A Louisiana couple has apologized and will pay a fine after a TikTok video shows a woman touching an endangered Hawaiian monk seal at a beach in Hawaii.
The video sparked outrage from Hawaii residents after it was circulated on social media. It had been viewed more than 37,000 times on @hhhviral on Instagram as of Monday afternoon.
The husband, Stephen, said he and his wife, Lakyn, have received death threats and requested their last name not be published. His wife’s TikTok account has since been set to private.
“We’re deeply sorry,” Stephen said Monday during a phone interview with the Honolulu Star-Advertiser. “We love Hawaii and the culture. We didn’t mean to offend anyone. We respect the culture.”
The video shows Lakyn touching a monk seal in June at a beach on Kauai. As soon as she touches the resting seal, it raises its head and snaps at her. Lakyn screams and runs away from the seal.
The couple were on Kauai for their honeymoon after they got married in Kapalua, Maui. Stephen noted it was the first time they saw a Hawaiian monk seal and that they were unaware of the laws pertaining to the endangered species. “We didn’t see no signs. We didn’t know anything but I know that’s no excuse,” he said.
Stefanie Gutierrez, spokeswoman of NOAA Fisheries, Pacific Islands Regional Office, said NOAA Fisheries Office of Law Enforcement is actively investigating the incident.
Stephen said NOAA authorities contacted the couple Sunday and assessed an undisclosed fine.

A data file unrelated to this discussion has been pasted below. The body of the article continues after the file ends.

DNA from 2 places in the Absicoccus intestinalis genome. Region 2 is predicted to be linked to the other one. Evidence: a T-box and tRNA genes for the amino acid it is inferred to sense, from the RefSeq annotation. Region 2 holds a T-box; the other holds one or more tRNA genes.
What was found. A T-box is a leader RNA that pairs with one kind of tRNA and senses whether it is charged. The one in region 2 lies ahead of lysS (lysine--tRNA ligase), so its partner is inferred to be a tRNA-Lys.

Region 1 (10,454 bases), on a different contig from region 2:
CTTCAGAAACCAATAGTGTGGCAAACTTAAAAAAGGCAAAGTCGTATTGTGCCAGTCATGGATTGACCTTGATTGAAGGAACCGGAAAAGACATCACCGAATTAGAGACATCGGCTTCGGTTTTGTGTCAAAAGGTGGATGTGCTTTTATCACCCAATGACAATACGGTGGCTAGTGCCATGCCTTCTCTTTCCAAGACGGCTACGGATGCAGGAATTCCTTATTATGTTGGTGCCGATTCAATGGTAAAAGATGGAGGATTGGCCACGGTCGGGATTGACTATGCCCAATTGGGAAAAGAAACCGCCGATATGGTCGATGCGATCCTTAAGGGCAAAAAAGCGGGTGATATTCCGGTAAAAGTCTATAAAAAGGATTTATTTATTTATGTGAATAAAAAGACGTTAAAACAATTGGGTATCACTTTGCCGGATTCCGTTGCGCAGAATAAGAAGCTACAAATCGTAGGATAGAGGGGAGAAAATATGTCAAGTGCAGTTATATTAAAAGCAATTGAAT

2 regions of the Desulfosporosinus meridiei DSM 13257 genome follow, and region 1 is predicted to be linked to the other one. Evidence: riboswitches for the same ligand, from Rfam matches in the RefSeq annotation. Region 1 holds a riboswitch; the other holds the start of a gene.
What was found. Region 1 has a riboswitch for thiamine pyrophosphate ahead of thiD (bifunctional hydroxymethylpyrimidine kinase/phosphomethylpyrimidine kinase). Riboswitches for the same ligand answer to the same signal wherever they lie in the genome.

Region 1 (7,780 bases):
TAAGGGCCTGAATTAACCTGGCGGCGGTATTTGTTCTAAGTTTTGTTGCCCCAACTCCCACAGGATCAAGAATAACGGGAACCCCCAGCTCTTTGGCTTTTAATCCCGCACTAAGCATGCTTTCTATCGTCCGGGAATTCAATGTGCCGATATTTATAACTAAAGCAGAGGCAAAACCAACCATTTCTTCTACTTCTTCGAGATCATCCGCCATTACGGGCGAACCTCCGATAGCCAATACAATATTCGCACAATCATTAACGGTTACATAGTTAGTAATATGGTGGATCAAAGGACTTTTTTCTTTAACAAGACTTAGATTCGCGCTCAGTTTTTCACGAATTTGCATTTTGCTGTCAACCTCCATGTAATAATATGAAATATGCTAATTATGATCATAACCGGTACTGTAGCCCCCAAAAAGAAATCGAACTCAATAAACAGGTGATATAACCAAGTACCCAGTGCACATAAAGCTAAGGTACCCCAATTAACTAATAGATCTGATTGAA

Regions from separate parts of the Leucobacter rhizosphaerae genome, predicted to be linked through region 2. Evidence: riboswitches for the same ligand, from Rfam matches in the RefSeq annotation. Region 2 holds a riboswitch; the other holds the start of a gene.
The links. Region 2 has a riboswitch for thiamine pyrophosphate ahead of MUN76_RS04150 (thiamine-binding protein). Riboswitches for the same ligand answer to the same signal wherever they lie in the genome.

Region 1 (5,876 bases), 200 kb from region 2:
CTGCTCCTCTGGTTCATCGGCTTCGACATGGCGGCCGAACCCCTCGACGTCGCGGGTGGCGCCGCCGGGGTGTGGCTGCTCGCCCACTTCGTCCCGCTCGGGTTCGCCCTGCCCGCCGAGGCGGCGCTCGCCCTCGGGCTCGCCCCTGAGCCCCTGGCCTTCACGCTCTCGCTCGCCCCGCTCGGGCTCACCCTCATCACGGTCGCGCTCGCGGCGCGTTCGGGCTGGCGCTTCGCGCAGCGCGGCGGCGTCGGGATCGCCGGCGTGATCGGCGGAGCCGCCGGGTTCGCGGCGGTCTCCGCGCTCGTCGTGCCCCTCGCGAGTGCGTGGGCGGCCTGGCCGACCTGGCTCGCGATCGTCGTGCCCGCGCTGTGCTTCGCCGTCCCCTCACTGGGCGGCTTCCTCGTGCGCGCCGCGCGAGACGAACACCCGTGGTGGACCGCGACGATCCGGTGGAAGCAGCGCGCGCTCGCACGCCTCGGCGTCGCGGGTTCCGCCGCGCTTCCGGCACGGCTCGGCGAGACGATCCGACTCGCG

“We sincerely apologize if we offended any locals. The last thing we want to do is disrespect anyone or anybody’s culture or lifestyle. That’s something we’re really, really sorry about,” he said.
“We’re animal lovers. We weren’t trying to cause any harm or threaten or scare any animals,” Stephen added. “We’re deeply sorry. We’ll learn from this mistake.”
It is considered a Class C felony to touch or harass a Hawaiian monk seal under state and federal laws. Violators face penalties of up to five years in prison and up to a $50,000 fine.
In April 2018 NOAA fined an Alabama man $1,500 after he posted videos on Instagram of himself touching an endangered Hawaiian monk seal and harassing a sea turtle while vacationing on Kauai.
The Hawaiian monk seal population is protected by the Endangered Species Act and Marine Mammal Protection Act.
There are an estimated 1,400 monk seals living — approximately 1,100 in the Northwestern Hawaiian Islands and 300 in the main Hawaiian Islands.
NOAA recommends the public view monk seals from at least 50 feet away. For additional information on marine wildlife viewing guidelines, visit 808ne.ws/marinelifeviewing.